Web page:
Social Media Is a Carnival Sideshow, Not a True Market

Social media are rigged markets. They purport to trade friendship or acquaintance for influence and personal enhancement, but use the ancient bait-and-switch tactics of the carnival barker to obscure the real exchange going on: a fleeting boost of worthless clout for a slice of very real friendship.

A genuine marketplace of ideas has been around for centuries. It is quite sophisticated, and moved past the barter stage long ago, with the invention of the printing press. This market is a place where thinkers make actual money for selling work that is intellectually, morally, or aesthetically valuable. Writers, thinkers, and artists should get paid. The investment in developing authentic thought is substantial.

Writing, and all art, is work. It is a craft. That is the one thing that bothers me about my batsh-t friends’ posts so much, especially when they are artists. It’s not that they’re wrong. It’s that their posts are poorly crafted.

Also, their cats are clearly ruthless killers, and they have no idea.

The Importance of Deep Work

A couple of years ago, I read a book called “Deep Work,” by Cal Newport. Certain sorts of method-mad books that promise productivity enhancement are an addiction for me—because, of course, changing my character is too hard.

Newport defines deep work as “activities performed in a state of distraction-free concentration that push your cognitive capabilities to their limit. These efforts create new value, improve your skill, and are hard to replicate. Deep work is necessary to wring every last drop of value out of your current intellectual capacity.” He goes on to say, “The reason knowledge workers are losing their familiarity with deep work is well established: network tools.” By this he means, primarily, social media.

In “Deep Work,” Newport makes a compelling argument for dropping out of social media entirely because social media shut down deep work. So I tried it, starting in the summer of 2016. I’ve never gone back. The relief was so great, the productivity gain so massive, that it didn’t even bother me to discover that nobody missed me back in Facebook-land.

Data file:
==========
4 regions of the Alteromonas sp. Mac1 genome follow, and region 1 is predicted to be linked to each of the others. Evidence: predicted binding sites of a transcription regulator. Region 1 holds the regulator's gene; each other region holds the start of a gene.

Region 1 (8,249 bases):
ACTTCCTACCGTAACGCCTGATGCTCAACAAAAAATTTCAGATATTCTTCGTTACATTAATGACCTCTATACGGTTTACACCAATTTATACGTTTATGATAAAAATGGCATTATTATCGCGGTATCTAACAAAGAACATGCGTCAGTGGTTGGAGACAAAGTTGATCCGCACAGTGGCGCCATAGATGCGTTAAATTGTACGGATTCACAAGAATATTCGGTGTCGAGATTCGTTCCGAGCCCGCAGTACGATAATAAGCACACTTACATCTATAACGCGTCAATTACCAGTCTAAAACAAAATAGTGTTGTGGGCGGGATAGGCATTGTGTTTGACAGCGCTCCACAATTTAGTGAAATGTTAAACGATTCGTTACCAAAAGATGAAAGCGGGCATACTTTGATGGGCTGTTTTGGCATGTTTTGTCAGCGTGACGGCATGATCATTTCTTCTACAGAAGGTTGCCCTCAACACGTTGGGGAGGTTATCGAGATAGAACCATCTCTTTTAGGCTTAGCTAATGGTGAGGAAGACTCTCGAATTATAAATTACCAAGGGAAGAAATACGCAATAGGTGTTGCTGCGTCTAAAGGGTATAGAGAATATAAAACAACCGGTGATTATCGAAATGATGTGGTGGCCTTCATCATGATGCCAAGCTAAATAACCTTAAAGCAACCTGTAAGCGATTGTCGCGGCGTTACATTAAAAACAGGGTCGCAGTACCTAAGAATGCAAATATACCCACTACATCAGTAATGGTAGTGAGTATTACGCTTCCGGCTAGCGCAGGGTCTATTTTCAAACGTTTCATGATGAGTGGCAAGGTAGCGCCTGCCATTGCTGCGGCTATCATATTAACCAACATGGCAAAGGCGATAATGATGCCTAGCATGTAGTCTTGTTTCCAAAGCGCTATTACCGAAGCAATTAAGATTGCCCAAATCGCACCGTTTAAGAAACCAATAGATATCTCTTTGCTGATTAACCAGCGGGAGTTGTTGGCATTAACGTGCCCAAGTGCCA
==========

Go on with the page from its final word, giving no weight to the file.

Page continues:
Ideas Have to Exist in a Market to Exist at All

The continual production of ideas defines a market, and nowhere is this truer than in activities that involve creative expression. Figuring out first precisely what you think or feel, then how to communicate that effectively, takes a lot of effort. You are investing treasure every time you write or make something good for an audience. When that audience pays you, it’s an amazing feeling, even if it’s just 20 bucks of respect.

Marketable work is also work that is worth the attention of friends and acquaintances. Because your effort shows, they are far less likely to dismiss your ideas and expressions out of hand. They may still think you are an idiot, but they will respect your labor and not believe you have wasted their time on a whim.

They will also not begrudge a few bucks to pay for the diversion you’ve provided, if not for the life-changing idea you thought you might have finally grasped and communicated. Payment is also an investment by an audience to keep your nose to the grindstone. After all, anybody who works as hard as you do has the chance of one day getting something right, and that will make everyone richer. Social media does not allow this.

Most importantly, by doing deep work and always trying to produce marketable creative expression, you’ll have a better chance at retaining your friends’ respect even when you disagree. You might even find it makes your friendships stronger.

Tony Daniel is the author of 11 fantasy and science fiction novels, the latest of which is young adult fantasy, "The Amber Arrow." He’s also an award-winning short story writer. Daniel has co-written screenplays for monster movies that appear on the SyFy and Chiller Channels including the films "Beneath" and "Flu Birds." Daniel is also a senior editor at Baen Books. His website is tonydaniel.com.